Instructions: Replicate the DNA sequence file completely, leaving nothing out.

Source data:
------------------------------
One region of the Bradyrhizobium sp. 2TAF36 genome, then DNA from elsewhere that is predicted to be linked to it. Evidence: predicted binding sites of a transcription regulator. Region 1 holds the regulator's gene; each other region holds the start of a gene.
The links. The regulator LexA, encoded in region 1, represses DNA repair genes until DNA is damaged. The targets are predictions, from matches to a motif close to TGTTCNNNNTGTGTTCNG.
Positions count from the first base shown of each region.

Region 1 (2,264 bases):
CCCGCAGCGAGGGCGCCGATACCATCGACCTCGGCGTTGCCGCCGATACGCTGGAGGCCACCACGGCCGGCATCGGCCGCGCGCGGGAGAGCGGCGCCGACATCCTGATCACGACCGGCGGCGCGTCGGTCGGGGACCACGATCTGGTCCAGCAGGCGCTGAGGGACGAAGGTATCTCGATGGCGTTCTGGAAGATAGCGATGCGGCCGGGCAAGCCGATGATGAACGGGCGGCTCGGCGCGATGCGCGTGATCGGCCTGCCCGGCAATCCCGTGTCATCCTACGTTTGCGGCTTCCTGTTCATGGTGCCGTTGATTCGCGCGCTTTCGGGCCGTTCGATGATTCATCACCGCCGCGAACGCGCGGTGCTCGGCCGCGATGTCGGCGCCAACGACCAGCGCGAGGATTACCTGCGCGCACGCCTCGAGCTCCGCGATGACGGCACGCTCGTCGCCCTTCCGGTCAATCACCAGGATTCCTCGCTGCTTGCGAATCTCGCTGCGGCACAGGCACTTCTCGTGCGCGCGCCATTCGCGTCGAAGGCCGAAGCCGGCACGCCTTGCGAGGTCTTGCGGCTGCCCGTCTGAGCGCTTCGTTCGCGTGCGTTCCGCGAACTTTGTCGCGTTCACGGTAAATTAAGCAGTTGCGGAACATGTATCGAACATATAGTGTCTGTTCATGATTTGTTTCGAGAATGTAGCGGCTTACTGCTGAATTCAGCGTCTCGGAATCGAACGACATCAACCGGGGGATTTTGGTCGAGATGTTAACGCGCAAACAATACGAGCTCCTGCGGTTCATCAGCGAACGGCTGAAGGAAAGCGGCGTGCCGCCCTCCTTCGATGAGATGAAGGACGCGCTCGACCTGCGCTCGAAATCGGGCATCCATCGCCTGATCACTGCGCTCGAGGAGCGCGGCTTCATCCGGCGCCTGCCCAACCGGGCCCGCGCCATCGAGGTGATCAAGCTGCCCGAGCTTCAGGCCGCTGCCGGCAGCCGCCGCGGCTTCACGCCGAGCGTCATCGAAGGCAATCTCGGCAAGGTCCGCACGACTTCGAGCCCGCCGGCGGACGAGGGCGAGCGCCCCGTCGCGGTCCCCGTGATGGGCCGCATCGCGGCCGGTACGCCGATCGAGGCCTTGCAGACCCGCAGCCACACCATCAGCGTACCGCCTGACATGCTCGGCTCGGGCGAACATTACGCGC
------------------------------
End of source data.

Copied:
One region of the Bradyrhizobium sp. 2TAF36 genome, then DNA from elsewhere that is predicted to be linked to it. Evidence: predicted binding sites of a transcription regulator. Region 1 holds the regulator's gene; each other region holds the start of a gene.
The links. The regulator LexA, encoded in region 1, represses DNA repair genes until DNA is damaged. The targets are predictions, from matches to a motif close to TGTTCNNNNTGTGTTCNG.
Positions count from the first base shown of each region.

Region 1 (2,264 bases):
CCCGCAGCGAGGGCGCCGATACCATCGACCTCGGCGTTGCCGCCGATACGCTGGAGGCCACCACGGCCGGCATCGGCCGCGCGCGGGAGAGCGGCGCCGACATCCTGATCACGACCGGCGGCGCGTCGGTCGGGGACCACGATCTGGTCCAGCAGGCGCTGAGGGACGAAGGTATCTCGATGGCGTTCTGGAAGATAGCGATGCGGCCGGGCAAGCCGATGATGAACGGGCGGCTCGGCGCGATGCGCGTGATCGGCCTGCCCGGCAATCCCGTGTCATCCTACGTTTGCGGCTTCCTGTTCATGGTGCCGTTGATTCGCGCGCTTTCGGGCCGTTCGATGATTCATCACCGCCGCGAACGCGCGGTGCTCGGCCGCGATGTCGGCGCCAACGACCAGCGCGAGGATTACCTGCGCGCACGCCTCGAGCTCCGCGATGACGGCACGCTCGTCGCCCTTCCGGTCAATCACCAGGATTCCTCGCTGCTTGCGAATCTCGCTGCGGCACAGGCACTTCTCGTGCGCGCGCCATTCGCGTCGAAGGCCGAAGCCGGCACGCCTTGCGAGGTCTTGCGGCTGCCCGTCTGAGCGCTTCGTTCGCGTGCGTTCCGCGAACTTTGTCGCGTTCACGGTAAATTAAGCAGTTGCGGAACATGTATCGAACATATAGTGTCTGTTCATGATTTGTTTCGAGAATGTAGCGGCTTACTGCTGAATTCAGCGTCTCGGAATCGAACGACATCAACCGGGGGATTTTGGTCGAGATGTTAACGCGCAAACAATACGAGCTCCTGCGGTTCATCAGCGAACGGCTGAAGGAAAGCGGCGTGCCGCCCTCCTTCGATGAGATGAAGGACGCGCTCGACCTGCGCTCGAAATCGGGCATCCATCGCCTGATCACTGCGCTCGAGGAGCGCGGCTTCATCCGGCGCCTGCCCAACCGGGCCCGCGCCATCGAGGTGATCAAGCTGCCCGAGCTTCAGGCCGCTGCCGGCAGCCGCCGCGGCTTCACGCCGAGCGTCATCGAAGGCAATCTCGGCAAGGTCCGCACGACTTCGAGCCCGCCGGCGGACGAGGGCGAGCGCCCCGTCGCGGTCCCCGTGATGGGCCGCATCGCGGCCGGTACGCCGATCGAGGCCTTGCAGACCCGCAGCCACACCATCAGCGTACCGCCTGACATGCTCGGCTCGGGCGAACATTACGCGC